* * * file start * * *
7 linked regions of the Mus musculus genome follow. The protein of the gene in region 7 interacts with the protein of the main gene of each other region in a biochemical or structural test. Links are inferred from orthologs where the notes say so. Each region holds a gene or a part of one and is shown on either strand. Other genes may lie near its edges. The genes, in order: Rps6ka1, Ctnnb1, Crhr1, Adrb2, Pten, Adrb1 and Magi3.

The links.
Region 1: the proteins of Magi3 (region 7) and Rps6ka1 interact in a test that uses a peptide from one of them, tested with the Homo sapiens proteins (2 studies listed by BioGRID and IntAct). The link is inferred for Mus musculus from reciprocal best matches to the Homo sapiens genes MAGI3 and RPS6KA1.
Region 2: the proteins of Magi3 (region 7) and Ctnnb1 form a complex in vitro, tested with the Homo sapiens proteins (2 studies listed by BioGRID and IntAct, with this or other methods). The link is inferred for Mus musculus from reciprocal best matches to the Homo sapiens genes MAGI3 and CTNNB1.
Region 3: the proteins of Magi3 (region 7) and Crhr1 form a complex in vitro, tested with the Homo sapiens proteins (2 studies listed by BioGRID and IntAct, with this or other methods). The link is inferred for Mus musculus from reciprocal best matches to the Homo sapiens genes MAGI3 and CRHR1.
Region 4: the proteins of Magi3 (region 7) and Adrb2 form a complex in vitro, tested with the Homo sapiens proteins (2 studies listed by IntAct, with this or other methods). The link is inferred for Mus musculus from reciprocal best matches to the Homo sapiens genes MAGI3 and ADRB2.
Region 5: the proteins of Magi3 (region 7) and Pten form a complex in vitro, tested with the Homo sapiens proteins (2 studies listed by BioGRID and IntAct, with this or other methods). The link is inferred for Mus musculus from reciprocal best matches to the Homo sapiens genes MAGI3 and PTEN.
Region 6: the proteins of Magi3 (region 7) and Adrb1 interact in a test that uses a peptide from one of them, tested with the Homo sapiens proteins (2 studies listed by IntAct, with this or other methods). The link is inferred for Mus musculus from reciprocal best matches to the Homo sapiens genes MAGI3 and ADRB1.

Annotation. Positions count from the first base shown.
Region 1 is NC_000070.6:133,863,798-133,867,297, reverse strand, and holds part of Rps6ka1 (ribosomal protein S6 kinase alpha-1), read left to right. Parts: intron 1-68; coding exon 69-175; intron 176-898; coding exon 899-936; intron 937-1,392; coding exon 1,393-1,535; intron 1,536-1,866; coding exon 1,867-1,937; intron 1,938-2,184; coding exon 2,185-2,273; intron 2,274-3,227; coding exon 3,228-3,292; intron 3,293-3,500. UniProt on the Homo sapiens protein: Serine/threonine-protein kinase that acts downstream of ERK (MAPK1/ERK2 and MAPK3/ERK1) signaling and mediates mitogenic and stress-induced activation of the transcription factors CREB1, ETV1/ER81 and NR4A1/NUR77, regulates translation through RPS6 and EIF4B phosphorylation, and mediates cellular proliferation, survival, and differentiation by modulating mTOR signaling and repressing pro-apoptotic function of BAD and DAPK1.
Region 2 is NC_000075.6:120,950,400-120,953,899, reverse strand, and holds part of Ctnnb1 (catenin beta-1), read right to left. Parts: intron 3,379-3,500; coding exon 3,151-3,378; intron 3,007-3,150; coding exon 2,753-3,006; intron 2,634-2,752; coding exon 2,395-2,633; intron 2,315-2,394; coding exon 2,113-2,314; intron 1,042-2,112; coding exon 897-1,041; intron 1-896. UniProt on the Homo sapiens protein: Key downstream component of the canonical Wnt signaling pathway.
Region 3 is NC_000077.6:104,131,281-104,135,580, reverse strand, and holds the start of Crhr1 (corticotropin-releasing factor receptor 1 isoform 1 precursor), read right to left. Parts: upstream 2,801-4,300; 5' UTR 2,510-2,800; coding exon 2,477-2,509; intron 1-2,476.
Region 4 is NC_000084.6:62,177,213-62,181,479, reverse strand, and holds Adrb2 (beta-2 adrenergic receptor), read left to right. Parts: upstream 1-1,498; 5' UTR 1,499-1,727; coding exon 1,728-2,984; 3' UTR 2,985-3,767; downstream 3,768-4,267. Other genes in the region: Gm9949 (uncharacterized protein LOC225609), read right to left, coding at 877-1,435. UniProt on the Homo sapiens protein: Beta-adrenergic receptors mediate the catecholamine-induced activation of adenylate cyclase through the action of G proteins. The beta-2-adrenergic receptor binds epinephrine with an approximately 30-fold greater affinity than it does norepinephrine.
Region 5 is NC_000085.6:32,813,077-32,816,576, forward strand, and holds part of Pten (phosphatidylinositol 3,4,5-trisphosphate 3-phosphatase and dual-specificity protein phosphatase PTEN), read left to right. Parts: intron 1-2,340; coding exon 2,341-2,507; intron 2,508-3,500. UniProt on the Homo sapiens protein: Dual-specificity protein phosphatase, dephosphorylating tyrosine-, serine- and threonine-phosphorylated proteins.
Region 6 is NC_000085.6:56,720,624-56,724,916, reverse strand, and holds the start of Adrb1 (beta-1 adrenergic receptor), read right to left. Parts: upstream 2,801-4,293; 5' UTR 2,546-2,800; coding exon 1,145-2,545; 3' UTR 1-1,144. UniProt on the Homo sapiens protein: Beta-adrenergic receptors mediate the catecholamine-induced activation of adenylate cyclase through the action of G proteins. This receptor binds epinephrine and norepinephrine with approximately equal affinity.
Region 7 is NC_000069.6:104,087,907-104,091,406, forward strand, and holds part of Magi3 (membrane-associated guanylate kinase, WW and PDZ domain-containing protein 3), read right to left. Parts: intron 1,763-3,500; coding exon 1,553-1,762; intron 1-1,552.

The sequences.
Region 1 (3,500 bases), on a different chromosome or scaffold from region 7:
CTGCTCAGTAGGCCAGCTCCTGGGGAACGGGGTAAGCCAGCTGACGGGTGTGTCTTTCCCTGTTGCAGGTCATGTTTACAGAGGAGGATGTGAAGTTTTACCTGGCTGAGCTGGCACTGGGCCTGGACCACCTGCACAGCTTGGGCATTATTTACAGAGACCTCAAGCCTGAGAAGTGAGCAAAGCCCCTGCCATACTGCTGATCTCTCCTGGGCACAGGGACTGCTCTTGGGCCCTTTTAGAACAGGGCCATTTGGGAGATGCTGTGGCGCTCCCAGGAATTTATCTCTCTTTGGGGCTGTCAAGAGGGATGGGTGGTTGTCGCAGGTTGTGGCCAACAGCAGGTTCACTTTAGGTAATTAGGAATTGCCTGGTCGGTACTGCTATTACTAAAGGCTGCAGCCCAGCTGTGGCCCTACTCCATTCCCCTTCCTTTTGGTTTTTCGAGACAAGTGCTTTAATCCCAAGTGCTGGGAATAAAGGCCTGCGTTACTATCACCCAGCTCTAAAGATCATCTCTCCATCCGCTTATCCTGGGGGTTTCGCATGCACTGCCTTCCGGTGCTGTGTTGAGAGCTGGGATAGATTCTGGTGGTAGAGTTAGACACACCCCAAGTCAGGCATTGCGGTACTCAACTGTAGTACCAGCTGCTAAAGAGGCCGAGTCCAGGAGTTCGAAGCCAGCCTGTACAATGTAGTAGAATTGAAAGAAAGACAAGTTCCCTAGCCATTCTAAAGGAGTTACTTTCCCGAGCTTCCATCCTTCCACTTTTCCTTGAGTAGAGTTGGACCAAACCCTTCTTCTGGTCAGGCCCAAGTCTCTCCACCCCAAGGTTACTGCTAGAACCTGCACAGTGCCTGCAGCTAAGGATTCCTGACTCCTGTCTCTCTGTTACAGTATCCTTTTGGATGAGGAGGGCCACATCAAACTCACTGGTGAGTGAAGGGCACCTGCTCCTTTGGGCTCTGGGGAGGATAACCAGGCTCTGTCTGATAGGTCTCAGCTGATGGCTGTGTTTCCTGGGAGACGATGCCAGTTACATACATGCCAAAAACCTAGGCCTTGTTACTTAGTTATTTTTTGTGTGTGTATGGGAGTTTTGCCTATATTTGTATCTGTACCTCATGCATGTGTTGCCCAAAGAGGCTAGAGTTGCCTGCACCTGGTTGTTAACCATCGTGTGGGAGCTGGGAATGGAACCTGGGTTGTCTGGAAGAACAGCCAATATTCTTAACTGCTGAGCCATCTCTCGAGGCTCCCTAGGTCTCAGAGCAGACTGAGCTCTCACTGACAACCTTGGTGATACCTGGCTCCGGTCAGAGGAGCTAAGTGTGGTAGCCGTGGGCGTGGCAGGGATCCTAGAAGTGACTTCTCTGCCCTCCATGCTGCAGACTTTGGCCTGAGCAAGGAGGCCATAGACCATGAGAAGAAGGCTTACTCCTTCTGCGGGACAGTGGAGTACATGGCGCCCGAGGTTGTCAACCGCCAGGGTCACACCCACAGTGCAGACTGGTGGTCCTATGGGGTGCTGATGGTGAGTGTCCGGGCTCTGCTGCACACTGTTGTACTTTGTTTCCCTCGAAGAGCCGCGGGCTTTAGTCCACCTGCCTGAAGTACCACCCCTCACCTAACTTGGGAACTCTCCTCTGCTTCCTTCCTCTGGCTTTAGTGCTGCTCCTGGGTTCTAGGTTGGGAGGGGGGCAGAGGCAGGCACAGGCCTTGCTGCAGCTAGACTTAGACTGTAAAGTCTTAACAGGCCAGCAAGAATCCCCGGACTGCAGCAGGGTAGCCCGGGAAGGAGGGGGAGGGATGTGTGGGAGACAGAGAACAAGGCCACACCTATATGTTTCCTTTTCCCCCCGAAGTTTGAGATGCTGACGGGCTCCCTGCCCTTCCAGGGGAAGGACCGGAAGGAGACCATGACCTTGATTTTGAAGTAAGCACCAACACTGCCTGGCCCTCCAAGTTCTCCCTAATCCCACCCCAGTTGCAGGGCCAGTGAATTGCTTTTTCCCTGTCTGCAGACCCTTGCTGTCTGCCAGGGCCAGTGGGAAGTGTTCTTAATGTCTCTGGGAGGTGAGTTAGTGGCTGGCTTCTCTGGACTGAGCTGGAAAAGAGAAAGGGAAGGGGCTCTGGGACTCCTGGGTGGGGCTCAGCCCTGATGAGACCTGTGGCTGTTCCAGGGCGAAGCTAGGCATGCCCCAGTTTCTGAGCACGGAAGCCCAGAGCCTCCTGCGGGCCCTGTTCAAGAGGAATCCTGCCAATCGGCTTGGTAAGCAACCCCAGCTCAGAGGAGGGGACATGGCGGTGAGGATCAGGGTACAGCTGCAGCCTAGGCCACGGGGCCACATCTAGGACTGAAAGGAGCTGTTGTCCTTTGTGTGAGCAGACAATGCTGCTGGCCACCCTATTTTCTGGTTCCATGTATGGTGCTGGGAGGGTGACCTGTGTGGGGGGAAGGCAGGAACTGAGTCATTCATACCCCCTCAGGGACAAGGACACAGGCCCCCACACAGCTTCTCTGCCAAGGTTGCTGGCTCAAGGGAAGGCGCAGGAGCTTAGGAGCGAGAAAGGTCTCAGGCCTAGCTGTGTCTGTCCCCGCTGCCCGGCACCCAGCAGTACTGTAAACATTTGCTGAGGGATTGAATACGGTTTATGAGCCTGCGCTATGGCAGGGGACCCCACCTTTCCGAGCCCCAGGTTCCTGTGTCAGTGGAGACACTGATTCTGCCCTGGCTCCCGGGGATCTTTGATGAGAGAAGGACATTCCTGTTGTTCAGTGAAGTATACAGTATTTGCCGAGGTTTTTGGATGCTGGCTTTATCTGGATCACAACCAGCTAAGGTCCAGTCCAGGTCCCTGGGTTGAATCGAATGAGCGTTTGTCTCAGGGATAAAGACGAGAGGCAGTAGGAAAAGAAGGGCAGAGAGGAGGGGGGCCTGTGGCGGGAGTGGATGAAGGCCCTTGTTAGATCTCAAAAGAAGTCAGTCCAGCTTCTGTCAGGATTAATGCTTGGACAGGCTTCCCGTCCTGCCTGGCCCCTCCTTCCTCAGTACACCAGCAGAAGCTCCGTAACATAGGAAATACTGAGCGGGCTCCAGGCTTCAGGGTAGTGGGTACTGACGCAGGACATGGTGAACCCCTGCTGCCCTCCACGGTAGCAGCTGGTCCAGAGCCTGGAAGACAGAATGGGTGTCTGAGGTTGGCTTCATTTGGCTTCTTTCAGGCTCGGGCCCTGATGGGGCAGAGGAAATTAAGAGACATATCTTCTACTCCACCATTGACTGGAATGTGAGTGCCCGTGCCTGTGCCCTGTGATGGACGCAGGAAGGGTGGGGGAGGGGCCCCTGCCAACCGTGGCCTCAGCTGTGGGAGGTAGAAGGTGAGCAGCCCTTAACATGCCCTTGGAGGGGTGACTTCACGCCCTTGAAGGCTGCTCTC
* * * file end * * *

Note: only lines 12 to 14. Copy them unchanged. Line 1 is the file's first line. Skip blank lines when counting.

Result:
Region 3 is NC_000077.6:104,131,281-104,135,580, reverse strand, and holds the start of Crhr1 (corticotropin-releasing factor receptor 1 isoform 1 precursor), read right to left. Parts: upstream 2,801-4,300; 5' UTR 2,510-2,800; coding exon 2,477-2,509; intron 1-2,476.
Region 4 is NC_000084.6:62,177,213-62,181,479, reverse strand, and holds Adrb2 (beta-2 adrenergic receptor), read left to right. Parts: upstream 1-1,498; 5' UTR 1,499-1,727; coding exon 1,728-2,984; 3' UTR 2,985-3,767; downstream 3,768-4,267. Other genes in the region: Gm9949 (uncharacterized protein LOC225609), read right to left, coding at 877-1,435. UniProt on the Homo sapiens protein: Beta-adrenergic receptors mediate the catecholamine-induced activation of adenylate cyclase through the action of G proteins. The beta-2-adrenergic receptor binds epinephrine with an approximately 30-fold greater affinity than it does norepinephrine.
Region 5 is NC_000085.6:32,813,077-32,816,576, forward strand, and holds part of Pten (phosphatidylinositol 3,4,5-trisphosphate 3-phosphatase and dual-specificity protein phosphatase PTEN), read left to right. Parts: intron 1-2,340; coding exon 2,341-2,507; intron 2,508-3,500. UniProt on the Homo sapiens protein: Dual-specificity protein phosphatase, dephosphorylating tyrosine-, serine- and threonine-phosphorylated proteins.